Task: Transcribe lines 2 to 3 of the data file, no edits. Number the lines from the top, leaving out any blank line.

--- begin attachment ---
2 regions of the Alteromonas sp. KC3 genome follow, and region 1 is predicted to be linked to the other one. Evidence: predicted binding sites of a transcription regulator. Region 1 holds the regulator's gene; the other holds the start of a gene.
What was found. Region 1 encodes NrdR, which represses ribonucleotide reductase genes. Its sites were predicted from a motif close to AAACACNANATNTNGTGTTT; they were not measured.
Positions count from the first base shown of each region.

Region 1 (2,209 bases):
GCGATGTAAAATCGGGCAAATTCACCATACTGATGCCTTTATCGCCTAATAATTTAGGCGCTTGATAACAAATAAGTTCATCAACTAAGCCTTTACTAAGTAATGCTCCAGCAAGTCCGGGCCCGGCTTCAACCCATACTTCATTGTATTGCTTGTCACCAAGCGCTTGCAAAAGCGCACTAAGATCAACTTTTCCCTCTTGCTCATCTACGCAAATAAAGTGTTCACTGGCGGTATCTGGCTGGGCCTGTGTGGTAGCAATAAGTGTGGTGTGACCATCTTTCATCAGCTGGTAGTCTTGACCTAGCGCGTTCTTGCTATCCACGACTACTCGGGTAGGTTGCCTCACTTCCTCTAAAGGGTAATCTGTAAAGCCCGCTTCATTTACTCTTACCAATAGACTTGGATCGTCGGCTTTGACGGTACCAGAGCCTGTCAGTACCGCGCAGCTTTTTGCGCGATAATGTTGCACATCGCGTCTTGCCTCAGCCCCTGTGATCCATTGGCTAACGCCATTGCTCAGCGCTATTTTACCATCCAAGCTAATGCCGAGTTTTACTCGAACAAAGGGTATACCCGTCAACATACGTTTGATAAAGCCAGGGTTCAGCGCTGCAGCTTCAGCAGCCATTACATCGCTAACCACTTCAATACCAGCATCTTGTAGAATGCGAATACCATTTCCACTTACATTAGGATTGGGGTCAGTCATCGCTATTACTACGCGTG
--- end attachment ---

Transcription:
What was found. Region 1 encodes NrdR, which represses ribonucleotide reductase genes. Its sites were predicted from a motif close to AAACACNANATNTNGTGTTT; they were not measured.
Positions count from the first base shown of each region.